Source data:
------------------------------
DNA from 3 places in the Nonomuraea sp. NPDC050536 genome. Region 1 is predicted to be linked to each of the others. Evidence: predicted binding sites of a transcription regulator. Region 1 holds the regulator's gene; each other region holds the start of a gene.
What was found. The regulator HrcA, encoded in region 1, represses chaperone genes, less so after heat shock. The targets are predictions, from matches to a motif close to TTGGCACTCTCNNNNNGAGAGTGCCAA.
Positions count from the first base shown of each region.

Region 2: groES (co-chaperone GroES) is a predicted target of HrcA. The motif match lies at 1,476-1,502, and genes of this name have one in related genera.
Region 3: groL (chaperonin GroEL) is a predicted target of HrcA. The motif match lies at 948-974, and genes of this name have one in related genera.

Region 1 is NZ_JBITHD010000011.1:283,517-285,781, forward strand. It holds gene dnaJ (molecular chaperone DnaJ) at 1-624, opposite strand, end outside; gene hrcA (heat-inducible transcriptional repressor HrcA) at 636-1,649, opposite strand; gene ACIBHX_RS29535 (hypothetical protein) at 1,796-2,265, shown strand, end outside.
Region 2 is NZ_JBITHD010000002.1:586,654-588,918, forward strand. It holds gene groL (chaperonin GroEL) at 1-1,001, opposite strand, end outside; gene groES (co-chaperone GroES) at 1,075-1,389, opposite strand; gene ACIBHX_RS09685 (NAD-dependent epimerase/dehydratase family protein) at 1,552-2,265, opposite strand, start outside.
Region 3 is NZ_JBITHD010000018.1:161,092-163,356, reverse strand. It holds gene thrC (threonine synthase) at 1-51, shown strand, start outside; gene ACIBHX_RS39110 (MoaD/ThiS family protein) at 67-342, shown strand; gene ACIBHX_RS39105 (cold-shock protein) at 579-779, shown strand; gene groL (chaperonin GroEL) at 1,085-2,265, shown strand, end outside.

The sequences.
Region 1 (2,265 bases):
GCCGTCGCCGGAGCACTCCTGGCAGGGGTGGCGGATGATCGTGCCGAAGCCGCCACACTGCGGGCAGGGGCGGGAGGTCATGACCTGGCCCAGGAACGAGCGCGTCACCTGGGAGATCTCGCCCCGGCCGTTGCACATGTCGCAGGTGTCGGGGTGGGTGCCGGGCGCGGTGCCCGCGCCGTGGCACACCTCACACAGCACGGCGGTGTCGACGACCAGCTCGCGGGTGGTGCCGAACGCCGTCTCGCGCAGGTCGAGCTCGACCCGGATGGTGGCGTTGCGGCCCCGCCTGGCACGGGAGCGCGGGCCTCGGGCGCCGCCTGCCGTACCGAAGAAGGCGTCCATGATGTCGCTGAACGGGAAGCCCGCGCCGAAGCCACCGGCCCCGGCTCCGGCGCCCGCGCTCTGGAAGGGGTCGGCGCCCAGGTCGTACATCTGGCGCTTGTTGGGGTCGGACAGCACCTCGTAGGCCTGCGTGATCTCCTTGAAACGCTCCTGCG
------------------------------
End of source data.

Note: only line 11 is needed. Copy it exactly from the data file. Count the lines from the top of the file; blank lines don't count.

GCCGTCGCCGGAGCACTCCTGGCAGGGGTGGCGGATGATCGTGCCGAAGCCGCCACACTGCGGGCAGGGGCGGGAGGTCATGACCTGGCCCAGGAACGAGCGCGTCACCTGGGAGATCTCGCCCCGGCCGTTGCACATGTCGCAGGTGTCGGGGTGGGTGCCGGGCGCGGTGCCCGCGCCGTGGCACACCTCACACAGCACGGCGGTGTCGACGACCAGCTCGCGGGTGGTGCCGAACGCCGTCTCGCGCAGGTCGAGCTCGACCCGGATGGTGGCGTTGCGGCCCCGCCTGGCACGGGAGCGCGGGCCTCGGGCGCCGCCTGCCGTACCGAAGAAGGCGTCCATGATGTCGCTGAACGGGAAGCCCGCGCCGAAGCCACCGGCCCCGGCTCCGGCGCCCGCGCTCTGGAAGGGGTCGGCGCCCAGGTCGTACATCTGGCGCTTGTTGGGGTCGGACAGCACCTCGTAGGCCTGCGTGATCTCCTTGAAACGCTCCTGCG